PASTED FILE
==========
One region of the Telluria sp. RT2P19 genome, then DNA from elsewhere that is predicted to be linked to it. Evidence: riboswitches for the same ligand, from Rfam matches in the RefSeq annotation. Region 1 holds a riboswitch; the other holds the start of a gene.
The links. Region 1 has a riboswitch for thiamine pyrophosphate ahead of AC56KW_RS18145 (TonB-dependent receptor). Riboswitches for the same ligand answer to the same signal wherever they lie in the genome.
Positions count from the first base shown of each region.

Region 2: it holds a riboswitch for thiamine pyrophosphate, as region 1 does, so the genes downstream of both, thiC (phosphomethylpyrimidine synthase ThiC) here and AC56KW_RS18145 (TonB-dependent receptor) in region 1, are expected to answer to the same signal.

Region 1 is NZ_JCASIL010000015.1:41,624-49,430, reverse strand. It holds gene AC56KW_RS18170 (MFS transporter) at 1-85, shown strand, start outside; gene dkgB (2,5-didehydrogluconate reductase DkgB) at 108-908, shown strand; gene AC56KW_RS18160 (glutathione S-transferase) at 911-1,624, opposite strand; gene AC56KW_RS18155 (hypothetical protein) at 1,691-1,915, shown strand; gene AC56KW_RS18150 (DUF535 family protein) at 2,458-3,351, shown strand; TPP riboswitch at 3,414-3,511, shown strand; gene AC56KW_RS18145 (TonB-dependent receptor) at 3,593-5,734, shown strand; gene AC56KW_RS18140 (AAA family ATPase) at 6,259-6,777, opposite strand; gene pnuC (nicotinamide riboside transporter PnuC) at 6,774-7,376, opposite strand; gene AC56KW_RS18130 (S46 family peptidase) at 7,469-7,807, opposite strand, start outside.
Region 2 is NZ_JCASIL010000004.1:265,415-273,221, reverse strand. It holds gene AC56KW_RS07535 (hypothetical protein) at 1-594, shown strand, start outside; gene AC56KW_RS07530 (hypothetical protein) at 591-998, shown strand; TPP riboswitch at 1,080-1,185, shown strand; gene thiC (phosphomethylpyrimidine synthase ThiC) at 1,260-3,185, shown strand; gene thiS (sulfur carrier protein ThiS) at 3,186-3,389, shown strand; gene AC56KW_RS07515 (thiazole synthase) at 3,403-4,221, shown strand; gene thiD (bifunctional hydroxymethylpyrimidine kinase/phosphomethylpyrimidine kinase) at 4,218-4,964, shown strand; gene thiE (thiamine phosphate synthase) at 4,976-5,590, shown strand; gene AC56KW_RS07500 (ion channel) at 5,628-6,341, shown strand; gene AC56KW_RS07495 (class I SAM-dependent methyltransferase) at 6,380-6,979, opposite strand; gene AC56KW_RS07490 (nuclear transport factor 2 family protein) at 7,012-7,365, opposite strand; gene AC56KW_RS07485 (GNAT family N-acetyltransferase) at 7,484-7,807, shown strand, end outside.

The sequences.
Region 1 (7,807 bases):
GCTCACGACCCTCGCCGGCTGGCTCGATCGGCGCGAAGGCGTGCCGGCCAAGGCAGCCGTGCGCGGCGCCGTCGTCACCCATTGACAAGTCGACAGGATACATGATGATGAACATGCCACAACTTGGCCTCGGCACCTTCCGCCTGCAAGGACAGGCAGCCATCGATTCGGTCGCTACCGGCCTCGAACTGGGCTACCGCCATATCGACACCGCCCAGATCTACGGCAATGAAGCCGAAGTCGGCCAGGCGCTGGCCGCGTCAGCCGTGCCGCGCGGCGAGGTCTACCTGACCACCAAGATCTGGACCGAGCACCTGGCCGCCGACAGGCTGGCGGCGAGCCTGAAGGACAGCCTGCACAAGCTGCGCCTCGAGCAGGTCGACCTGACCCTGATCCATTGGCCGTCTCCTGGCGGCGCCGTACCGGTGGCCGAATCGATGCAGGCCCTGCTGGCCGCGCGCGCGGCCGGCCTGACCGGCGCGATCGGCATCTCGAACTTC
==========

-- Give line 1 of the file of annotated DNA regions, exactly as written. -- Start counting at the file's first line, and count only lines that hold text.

One region of the Telluria sp. RT2P19 genome, then DNA from elsewhere that is predicted to be linked to it. Evidence: riboswitches for the same ligand, from Rfam matches in the RefSeq annotation. Region 1 holds a riboswitch; the other holds the start of a gene.